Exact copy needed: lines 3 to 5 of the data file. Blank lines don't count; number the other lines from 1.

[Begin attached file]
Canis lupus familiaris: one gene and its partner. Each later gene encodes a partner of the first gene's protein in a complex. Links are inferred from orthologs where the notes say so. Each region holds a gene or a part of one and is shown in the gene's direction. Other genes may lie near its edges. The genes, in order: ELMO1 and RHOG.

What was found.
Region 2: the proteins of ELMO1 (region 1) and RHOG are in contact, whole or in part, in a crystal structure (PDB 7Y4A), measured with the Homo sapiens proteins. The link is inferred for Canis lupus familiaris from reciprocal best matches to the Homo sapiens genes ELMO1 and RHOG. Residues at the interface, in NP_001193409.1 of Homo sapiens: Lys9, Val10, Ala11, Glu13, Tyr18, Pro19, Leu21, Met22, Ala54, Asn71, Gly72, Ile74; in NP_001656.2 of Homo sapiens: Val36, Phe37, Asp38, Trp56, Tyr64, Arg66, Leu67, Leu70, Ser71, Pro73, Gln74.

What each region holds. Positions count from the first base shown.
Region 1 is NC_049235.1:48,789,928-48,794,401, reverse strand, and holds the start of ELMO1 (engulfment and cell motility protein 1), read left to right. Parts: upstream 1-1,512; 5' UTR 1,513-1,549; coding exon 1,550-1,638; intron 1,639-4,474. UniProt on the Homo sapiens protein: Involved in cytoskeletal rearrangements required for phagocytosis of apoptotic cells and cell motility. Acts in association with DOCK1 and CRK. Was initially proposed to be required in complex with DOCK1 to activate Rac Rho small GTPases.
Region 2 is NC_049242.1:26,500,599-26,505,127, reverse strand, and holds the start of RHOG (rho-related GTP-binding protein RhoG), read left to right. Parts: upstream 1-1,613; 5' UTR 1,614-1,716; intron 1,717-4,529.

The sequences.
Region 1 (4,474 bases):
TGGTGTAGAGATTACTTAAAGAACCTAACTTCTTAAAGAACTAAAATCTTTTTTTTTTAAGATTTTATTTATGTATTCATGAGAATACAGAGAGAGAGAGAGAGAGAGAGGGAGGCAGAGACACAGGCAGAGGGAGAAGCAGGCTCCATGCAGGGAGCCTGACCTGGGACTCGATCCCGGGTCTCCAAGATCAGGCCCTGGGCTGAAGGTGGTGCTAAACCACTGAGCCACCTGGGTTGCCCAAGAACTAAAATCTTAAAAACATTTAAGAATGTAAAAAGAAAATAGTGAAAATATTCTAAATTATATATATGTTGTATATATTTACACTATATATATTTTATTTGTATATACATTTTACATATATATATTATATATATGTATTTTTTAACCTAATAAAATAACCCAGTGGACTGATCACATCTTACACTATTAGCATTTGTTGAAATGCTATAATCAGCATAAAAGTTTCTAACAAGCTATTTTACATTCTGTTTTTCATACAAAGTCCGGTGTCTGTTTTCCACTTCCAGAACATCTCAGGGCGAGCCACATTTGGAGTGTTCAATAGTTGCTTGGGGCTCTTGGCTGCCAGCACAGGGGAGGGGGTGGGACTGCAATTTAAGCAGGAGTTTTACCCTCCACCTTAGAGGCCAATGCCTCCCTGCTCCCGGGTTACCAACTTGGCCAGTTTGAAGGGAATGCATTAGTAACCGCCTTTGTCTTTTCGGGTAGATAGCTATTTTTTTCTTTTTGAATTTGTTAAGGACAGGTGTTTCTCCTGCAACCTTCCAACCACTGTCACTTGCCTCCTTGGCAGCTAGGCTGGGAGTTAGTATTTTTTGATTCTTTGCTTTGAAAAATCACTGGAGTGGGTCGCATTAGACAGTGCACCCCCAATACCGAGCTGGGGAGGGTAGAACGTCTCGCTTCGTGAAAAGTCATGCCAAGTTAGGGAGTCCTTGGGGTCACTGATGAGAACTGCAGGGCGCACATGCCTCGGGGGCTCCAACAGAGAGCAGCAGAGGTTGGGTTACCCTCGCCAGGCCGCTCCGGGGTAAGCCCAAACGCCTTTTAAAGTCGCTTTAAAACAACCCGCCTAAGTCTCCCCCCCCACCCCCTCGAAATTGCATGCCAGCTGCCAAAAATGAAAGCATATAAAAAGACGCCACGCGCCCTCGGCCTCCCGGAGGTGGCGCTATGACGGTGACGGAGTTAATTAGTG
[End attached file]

Region 2: the proteins of ELMO1 (region 1) and RHOG are in contact, whole or in part, in a crystal structure (PDB 7Y4A), measured with the Homo sapiens proteins. The link is inferred for Canis lupus familiaris from reciprocal best matches to the Homo sapiens genes ELMO1 and RHOG. Residues at the interface, in NP_001193409.1 of Homo sapiens: Lys9, Val10, Ala11, Glu13, Tyr18, Pro19, Leu21, Met22, Ala54, Asn71, Gly72, Ile74; in NP_001656.2 of Homo sapiens: Val36, Phe37, Asp38, Trp56, Tyr64, Arg66, Leu67, Leu70, Ser71, Pro73, Gln74.

What each region holds. Positions count from the first base shown.
Region 1 is NC_049235.1:48,789,928-48,794,401, reverse strand, and holds the start of ELMO1 (engulfment and cell motility protein 1), read left to right. Parts: upstream 1-1,512; 5' UTR 1,513-1,549; coding exon 1,550-1,638; intron 1,639-4,474. UniProt on the Homo sapiens protein: Involved in cytoskeletal rearrangements required for phagocytosis of apoptotic cells and cell motility. Acts in association with DOCK1 and CRK. Was initially proposed to be required in complex with DOCK1 to activate Rac Rho small GTPases.